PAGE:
Martin, My mother’s family moved around North Texas when she was a child because my grandfather was a sharecropper. He followed work. One location my mom remembers well is a turkey farm in Addison which she called home from 1935 to 1940. That turkey farm is the current campus of the Greenhill School, and the historic wood frame house on the campus that serves as the Volunteer Services building is the very house where my mom and her family lived!
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I enjoyed reading your blogpost, Martin. Although I no longer live in Dallas I see the loss of naturespace just about everywhere I return to that I have been before. I was fortunate that most of my family vacations while growing up in Dallas were Sierra Club backpacking trips to one place or another. I think it was largely these experiences in wilderness that formed the core of the person I was to become along with the long Texas summer nights spent outside somewhere in the neighborhood I grew up in in Dallas near White Rock Lake trying to catch fireflies.WE caught them in Dixie cups and took them inside to use them as night lights for a bit before setting them loose again to light up the night again. I now live in Portland, Oregon, where the geography and weather is far different than my childhood days. But still, when my mind is cluttered by the hectic pace of life or my heart may feel heavy with the inevitable ebbs and flows of life, there is no quicker or better route to peace and solace than simply stepping outside. I am reminded by your blogpost of a book that should be required reading for all new parents called Last Child in the Woods:Saving our Children from Nature-Deficit Disorder written by Richard Louv, which highlights the value to children of time spent in nature. With increasing population pretty much everywhere on the planet and the resulting rapid growth of cities consideration of sensible and thoughtful urban growth principles seems especially urgent. I can’t speak for others but I can most definitely say that having the opportunity to spend time in nature provides a peace and joy that I have found nowhere else. Outside is my recharge zone. Thanks again for your thoughtful post.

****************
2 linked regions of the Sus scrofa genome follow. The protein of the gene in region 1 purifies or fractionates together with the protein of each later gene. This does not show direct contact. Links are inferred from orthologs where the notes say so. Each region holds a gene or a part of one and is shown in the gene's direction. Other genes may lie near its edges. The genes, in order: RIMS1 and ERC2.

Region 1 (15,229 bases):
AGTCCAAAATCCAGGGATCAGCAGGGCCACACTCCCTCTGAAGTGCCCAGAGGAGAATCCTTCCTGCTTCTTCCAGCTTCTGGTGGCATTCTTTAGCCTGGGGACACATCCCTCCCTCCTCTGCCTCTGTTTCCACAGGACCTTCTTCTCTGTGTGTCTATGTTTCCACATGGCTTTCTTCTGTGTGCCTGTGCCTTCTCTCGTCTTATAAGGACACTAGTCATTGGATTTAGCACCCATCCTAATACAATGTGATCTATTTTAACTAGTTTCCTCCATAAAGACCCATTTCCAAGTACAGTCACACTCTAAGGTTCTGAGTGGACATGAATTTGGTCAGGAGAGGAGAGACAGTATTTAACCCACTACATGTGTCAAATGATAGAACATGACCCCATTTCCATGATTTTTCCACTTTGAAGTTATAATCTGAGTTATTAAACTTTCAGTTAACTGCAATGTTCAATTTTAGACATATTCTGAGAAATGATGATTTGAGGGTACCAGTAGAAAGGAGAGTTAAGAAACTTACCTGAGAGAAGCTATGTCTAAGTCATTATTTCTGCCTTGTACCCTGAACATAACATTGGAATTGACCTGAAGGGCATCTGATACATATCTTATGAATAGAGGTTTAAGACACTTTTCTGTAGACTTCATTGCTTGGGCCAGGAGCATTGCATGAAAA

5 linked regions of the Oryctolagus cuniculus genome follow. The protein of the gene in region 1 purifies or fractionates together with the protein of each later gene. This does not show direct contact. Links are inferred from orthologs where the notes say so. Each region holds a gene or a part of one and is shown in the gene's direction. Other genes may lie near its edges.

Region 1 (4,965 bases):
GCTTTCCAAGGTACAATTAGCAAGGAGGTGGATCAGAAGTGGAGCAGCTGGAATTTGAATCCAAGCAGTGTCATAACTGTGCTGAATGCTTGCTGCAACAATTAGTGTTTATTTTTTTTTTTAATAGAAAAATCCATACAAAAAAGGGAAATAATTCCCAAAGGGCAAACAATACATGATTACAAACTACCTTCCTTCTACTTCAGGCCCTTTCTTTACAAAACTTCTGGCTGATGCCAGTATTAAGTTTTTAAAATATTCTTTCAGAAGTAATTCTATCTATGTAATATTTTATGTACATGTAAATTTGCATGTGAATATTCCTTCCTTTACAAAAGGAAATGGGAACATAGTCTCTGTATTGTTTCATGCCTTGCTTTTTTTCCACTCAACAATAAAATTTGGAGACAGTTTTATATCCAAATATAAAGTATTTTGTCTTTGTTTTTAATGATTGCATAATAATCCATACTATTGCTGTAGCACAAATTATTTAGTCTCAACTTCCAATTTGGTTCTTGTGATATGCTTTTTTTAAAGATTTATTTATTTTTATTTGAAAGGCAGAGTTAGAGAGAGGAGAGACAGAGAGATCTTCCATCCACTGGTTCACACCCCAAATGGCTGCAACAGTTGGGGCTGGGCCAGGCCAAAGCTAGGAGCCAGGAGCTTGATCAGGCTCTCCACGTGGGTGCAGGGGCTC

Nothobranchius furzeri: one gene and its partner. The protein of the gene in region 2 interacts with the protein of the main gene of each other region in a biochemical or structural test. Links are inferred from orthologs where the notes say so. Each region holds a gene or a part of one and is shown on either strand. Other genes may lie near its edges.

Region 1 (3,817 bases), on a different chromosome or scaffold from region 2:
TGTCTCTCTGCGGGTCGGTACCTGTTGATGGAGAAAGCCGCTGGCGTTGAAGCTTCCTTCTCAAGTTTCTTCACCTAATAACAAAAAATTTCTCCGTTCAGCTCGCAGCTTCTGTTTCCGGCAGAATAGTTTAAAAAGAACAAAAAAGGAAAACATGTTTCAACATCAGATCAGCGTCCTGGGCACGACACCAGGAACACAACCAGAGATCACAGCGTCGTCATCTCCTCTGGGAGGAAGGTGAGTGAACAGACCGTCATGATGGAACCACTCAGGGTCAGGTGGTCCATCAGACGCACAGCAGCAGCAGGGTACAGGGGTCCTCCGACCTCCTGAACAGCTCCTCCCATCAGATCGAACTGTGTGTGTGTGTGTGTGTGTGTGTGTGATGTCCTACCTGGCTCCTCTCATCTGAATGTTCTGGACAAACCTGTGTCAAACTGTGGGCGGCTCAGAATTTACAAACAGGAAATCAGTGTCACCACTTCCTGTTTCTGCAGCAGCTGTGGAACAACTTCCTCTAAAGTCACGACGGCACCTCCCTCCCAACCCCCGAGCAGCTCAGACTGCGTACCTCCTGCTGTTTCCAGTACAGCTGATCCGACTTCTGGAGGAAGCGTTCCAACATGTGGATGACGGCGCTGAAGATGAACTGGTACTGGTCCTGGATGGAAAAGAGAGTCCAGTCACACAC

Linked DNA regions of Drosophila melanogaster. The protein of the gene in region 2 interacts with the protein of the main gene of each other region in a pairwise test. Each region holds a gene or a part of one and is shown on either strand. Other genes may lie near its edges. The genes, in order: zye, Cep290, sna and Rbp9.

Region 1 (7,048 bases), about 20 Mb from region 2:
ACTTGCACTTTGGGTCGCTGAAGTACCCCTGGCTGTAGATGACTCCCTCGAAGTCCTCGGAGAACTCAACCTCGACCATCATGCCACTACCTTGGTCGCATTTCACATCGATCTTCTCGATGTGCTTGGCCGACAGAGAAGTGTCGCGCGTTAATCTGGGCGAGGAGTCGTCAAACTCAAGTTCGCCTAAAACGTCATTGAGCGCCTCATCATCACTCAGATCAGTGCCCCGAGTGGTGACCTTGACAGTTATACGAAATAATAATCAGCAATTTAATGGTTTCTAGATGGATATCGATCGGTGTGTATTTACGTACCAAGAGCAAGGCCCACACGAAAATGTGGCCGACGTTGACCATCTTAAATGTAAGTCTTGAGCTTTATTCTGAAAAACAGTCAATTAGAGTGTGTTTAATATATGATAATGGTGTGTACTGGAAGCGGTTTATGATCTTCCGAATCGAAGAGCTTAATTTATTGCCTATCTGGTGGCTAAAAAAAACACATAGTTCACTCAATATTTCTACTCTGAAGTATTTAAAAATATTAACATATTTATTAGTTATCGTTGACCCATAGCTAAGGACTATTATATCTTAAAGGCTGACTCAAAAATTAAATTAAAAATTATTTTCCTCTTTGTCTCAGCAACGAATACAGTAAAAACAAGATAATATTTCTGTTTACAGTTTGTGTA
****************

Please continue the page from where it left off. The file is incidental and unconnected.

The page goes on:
Nice, but no mention of Native Prairies of Texas organization? http://texasprairie.org/ Or its local Blackland Prairie chapter? https://blacklandnpat.wordpress.com/ Learn more about us and the myriad of groups working to preserve the 1% that remains of our native ecosystem at Native Plants and Prairies Day on April 30. http://public.ntmn.org/native-plants-and-prairies-day
Hello Amy, Thanks for your comment and I will add the two links you’ve included with the links I put at the end of my blog post. Have a great day.
I was born in Dallas in 1959. In 1963 my parents bought a house accross the pasture you wrote of on Scottsbluff, and they still live there.
I am a member of a Facebook group “Memories of Dallas” and I would love to share this story with them. If you prefer you could join us in the group, we are all about memories, no political posts allowed, and over 11,000 members. There is even a few Motley descendants in the group.
Thanks again for sharing your memories and I hope to hear from you.
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Thank you Timothy
Ah the memories of going to play in “the woods” or the creek to build forts or go exploring! Our youth today are missing out on those rites of passage. We had so many of those places around us growing up in the 60’s and before but alas, progress and building booms have destroyed much of that.
Hello Steve, I don’t ever remember seeing this. So sorry, So true. My students experience is so different than ours was and I feel sorry for them. Hope all is well. All the best to you.